Hagins is quick to praise her cast and production team, a mix of first-timers and professionals, from assistant director Lina Green ("she was 15, and she would keep people up and awake and on task. She did such a great job") to the dedication of her sound designer Isaac Hammons, as well as the visual effects created by Brian Behm.
"It blows my mind, what they were able to do with AfterEffects," Hagins said. "While we were filming we didn't always know if it would work in post production. Their dedication ... it's so good to be working with a team like that. I love when you can tell when you're in a movie that the people making it love movies."
Even with all the support Hagins has in the filmmaker community (AFF regular Shane Black read the script and provided feedback), money has still been a factor for her movies. One of the things Hagins learned on her first film was how to find funding; she is the youngest recipient of a Texas Filmmakers Production Fund grant. This time around, she helped people put their money where their mouths are through IndieGoGo, a site that helps filmmakers raise money. Crowd-funding through a website allows independent productions to leverage the smaller contributions of fans, friends and family versus traditional funding methods.
"I never thought about crowd-funding websites and it became such a big part of being able to make it happen and generate excitement, people feeling they were part of it, making it a community project. I don't know how we would have done it without it," Hagins said.
Hagins had originally intended to finish My Sucky Teen Romance by the time she graduated high school, and she's beaten that goal by a few months. And despite having to occasionally justify missing school because of film-related obligations, Hagins still intends to go to college -- but not necessarily with the obvious major.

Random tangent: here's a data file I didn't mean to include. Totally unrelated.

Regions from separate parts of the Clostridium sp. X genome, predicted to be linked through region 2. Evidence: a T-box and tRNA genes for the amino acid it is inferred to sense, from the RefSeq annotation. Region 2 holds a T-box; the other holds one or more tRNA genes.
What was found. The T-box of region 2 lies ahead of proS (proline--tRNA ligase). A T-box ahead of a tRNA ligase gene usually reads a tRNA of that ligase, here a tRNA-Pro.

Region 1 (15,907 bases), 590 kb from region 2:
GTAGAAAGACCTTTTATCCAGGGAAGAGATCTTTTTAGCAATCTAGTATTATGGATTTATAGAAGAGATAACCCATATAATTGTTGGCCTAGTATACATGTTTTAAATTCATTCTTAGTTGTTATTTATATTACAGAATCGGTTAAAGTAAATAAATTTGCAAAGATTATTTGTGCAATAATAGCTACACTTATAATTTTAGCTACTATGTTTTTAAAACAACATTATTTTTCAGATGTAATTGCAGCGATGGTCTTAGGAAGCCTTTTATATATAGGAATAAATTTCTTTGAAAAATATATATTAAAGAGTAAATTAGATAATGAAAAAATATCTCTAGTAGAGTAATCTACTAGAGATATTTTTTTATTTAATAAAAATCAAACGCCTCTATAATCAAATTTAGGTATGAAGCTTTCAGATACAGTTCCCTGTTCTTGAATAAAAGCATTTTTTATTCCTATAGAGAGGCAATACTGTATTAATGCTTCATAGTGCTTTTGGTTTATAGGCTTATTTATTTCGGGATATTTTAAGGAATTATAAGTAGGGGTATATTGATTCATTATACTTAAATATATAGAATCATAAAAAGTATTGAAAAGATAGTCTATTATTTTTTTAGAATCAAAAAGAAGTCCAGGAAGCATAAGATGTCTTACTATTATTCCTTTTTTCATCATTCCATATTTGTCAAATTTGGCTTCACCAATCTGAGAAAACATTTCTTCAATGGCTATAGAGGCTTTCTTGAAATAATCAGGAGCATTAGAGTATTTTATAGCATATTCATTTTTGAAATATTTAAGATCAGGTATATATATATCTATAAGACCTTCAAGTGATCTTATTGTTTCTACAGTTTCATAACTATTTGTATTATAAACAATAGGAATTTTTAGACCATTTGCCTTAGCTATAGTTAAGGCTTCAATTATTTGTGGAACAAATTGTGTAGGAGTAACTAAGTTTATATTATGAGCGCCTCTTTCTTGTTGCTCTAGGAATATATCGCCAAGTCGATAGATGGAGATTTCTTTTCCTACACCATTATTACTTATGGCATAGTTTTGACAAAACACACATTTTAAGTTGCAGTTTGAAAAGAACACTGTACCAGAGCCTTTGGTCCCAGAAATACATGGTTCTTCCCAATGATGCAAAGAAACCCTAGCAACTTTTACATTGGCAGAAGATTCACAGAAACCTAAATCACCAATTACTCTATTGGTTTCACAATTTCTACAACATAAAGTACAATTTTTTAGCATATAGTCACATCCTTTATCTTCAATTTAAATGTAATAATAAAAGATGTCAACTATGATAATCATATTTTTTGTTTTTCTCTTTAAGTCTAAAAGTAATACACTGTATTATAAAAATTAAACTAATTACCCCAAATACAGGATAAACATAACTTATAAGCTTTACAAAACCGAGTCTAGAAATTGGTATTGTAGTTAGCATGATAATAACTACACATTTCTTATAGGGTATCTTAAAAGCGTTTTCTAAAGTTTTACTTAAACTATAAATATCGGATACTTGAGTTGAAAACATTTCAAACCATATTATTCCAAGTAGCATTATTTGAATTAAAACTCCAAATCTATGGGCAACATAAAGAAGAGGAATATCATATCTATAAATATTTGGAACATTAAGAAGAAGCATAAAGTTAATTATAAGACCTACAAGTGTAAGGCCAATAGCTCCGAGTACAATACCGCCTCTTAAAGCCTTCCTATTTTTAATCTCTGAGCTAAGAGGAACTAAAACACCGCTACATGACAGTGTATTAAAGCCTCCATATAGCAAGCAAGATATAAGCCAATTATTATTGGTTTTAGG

"I definitely know I want to make movies no matter what, but it could be through college, it could be through other means," she explained. "I'm definitely not opposed to getting higher education. All through high school I've known I want to make movies and I don't need a higher degree [to do that]. As long as I keep making movies, I'm happy. I don't want to resent college because I couldn't make movies, and I don't want to resent making movies because I missed college."
Whatever path Hagins chooses, filmmaking is a given. For her next project, she doesn’t plan on another supernatural theme (The Retelling was a ghost story), but as she told me that, she laughed. She didn’t intend for her latest project to feature that theme, either. She also hopes to direct a film from someone else's script in the future. In the meantime, she's nervously enjoying living the dream; having a film play The Paramount is something she's hoped for, and it was not expected.
"Whenever I go to The Paramount, since I started making movies, I felt it'd be great to have a movie premiere there. Last year at this time I was just writing. I was going to volunteer for SXSW like I usually do, and then I thought, if I'm going to do this right, I'm going to need to take a break and work on this film. And a year later it's premiering ... there."
SXSW may show a lot of Austin and Texas-made films, but the decision to premiere Hagins' film at the biggest venue was practical. Says Janet Pierson, producer of the SXSW Film Festival and Conference, "Programming a film festival is an art, not a science. There are many different variables. We chose to premiere My Sucky Teen Romance at the Paramount because we're excited about it and know there's a lot of other people in Austin and at SXSW excited about it too!"
[Photo credits: Emily Hagins at Olivia courtesy Jenn Brown. Devin Bonnée and Lauren Vunderink as Vince and Cindy courtesy Cheesy Nuggets Productions.]